IPO VIEW-U.S. taxpayers could profit on pre-owned GM

* GM IPO as soon as Q4, registration seen as soon as July

* Market value must top $70 bln to make taxpayers whole

* Analysts see GM value as high as $90 bln in deal

By Soyoung Kim

DETROIT, June 11 (BestGrowthStock) – When GM was sputtering toward
collapse last year, it was hard to see how the U.S. auto market
leader could keep selling cars — let alone how it could one
day sell itself as a success story to investors.

But almost a year after emerging from an unpopular U.S.
government-funded bankruptcy, GM is driving toward a stock
listing that could deliver a paper profit to U.S. taxpayers and
an important political win for the Obama administration.

Analysts estimate that a GM initial public offering could
value the company between $70 billion and $90 billion — above
the peak of the automaker’s market value near $60 billion in
2000 when it was riding high in a booming market for SUVs.

GM and the U.S. Treasury are now readying an initial public
offering of GM stock that would reduce the U.S. government’s
nearly 61 percent ownership stake.

The Treasury, which has hired Lazard Ltd (LAZ.N: ) as adviser
on the IPO, said on Thursday it expected to sell part of its
stake when GM goes public as early as the fourth quarter.

JPMorgan Chase & Co and Morgan Stanley are set to be named
underwriters for the GM deal, a source told Reuters on Friday.

Figuring out how investors will value the new GM is tricky,
but analysts say trading in bonds issued by the pre-bankruptcy
automaker and a comparison with its closest rival, Ford Motor
Co (F.N: ), underscore the surprising scale of its turnaround.

Any equity value for GM above $70 billion will result in a
paper profit for the U.S. Treasury, which poured more than $50
billion into GM and retains a 60.8 percent ownership stake.

“Everybody will look at this valuation as a sign of success
for this corporation and the bailout,” said a person who has
worked with the Obama administration’s autos task force, but
who was not authorized to discuss the matter for attribution.

Based on bonds issued by the old GM, the new GM could be
worth as much as $88 billion after going public again.

The $27 billion in bonds issued by the pre-bankruptcy GM
represent a 10 percent equity stake in the new company under
the terms of the restructuring negotiated by the White House.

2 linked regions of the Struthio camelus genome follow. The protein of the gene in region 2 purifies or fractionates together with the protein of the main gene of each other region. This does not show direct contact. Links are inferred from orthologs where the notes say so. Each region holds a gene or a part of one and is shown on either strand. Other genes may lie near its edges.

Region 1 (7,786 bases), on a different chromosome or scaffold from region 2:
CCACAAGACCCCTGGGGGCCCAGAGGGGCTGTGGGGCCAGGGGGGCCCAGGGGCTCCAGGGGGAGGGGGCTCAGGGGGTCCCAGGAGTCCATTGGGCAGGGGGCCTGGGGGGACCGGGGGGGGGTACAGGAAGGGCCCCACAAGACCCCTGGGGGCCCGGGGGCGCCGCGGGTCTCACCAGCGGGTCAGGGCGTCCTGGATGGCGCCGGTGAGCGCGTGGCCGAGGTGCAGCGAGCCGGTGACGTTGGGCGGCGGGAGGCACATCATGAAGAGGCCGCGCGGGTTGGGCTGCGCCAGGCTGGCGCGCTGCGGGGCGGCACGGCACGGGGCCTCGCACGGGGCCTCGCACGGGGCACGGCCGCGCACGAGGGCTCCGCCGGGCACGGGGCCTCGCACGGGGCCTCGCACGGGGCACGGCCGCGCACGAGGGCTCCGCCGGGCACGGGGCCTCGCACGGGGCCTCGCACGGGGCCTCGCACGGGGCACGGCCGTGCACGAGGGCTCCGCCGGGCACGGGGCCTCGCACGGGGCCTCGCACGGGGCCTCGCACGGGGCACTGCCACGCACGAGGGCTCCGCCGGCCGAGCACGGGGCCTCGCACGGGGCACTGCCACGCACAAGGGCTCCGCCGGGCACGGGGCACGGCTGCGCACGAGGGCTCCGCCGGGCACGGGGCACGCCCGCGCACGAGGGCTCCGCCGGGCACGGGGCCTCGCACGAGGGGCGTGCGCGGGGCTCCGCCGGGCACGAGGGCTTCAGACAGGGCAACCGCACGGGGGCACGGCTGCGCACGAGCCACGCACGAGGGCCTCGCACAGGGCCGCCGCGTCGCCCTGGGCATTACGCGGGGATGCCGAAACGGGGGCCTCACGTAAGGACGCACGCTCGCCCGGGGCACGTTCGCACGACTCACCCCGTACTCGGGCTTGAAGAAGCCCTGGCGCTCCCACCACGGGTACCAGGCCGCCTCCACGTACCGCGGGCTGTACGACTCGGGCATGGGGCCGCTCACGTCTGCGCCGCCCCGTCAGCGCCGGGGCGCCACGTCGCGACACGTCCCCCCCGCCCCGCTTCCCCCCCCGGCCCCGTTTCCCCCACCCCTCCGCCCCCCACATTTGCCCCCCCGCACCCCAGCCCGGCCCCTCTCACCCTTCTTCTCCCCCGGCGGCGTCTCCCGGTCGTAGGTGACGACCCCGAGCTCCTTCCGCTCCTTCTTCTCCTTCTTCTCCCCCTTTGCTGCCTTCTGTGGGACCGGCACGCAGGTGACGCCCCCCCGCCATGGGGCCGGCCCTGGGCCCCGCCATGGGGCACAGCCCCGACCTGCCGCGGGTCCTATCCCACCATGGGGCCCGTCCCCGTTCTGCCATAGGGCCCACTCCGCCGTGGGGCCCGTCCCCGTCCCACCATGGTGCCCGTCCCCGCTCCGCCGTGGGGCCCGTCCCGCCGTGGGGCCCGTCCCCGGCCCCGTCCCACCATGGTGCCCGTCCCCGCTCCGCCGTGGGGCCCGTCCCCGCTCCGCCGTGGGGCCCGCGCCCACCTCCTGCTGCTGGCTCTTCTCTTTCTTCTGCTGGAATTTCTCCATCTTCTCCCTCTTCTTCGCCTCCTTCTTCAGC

The old GM bonds have been trading at between 31 cents and
32.5 cents on the dollar this week as talk of an IPO heated up.
That represents an implied equity value of between $8.4 billion
and $8.8 billion for bondholders and up to $88 billion for the
whole company.

A valuation for GM at the high end of that range would also
mean taxpayers could be sitting on unrealized profits of about
$10 billion on the government’s stake in the automaker.


The projected GM valuation would far exceed some $38
billion market value of Ford Motor Co (F.N: ), but trail the
nearly $120 billion value of Toyota Motor Corp (7203.T: ).

Ford, the only U.S. automaker to have avoided bankruptcy
and bailout, trades at about 4.3 times a projected measure of
its cash flow.

That category of cash flow — earnings before interest,
tax, depreciation and amortization, or EBITDA — is expected to
be $8.9 billion this year for Ford, according to the average
analyst forecast as tracked by Thomson Reuters I/B/E/S.

JPMorgan debt analyst Eric Selle sees GM’s 2010 EBITDA at
$11.4 billion, which would value the company at around $50
billion. But Selle reckons GM’s shares may be worth a higher
multiple of cash flow because the company has far less debt. He
sees a $90 billion GM equity valuation as reasonable.

While Ford carried $34 billion of debt on its balance sheet
at the end of the first quarter, a comparable long-term debt
number for GM was near $14 billion.

“When you look at the enterprise value, you have to look at
the value of debt and equity. For GM, more enterprise value
belongs to equity holders than it would for Ford’s case,” said
Morningstar analyst David Whiston.

GM’s U.S. sales rose 14 percent through May for 19 percent
of its home market. Ford’s U.S. sales were up 30 percent in the
same period, but it remains No. 2 with 17 percent market

“Ford may be doing all the right things, but it is still a
smaller company,” said Chris Price, managing director of
investment banking at O’Keefe & Associates.

Still, the path to a GM IPO will not be smooth. The
automaker still needs to restructure its European unit, Opel,
and it remains at risk of being hit by a double-dip downturn.

“The automotive recovery is really only about six months
old. It’s still early to get really excited,” Price said.

U.S. auto sales are expected to rise 10 percent to over
11.5 million vehicles in 2010 after tumbling to a 27-year low
last year. But most expect a still-tentative recovery in 2011.

“If the global economy is still uncertain it’s going to
make pricing of the IPO more difficult,” said IPOdesktop.com
President Francis Gaskins.

Stock Analysis

(Reporting by Soyoung Kim; additional reporting by Kevin
Krolicki in Detroit, Clare Baldwin and Dena Aubin in New York)

IPO VIEW-U.S. taxpayers could profit on pre-owned GM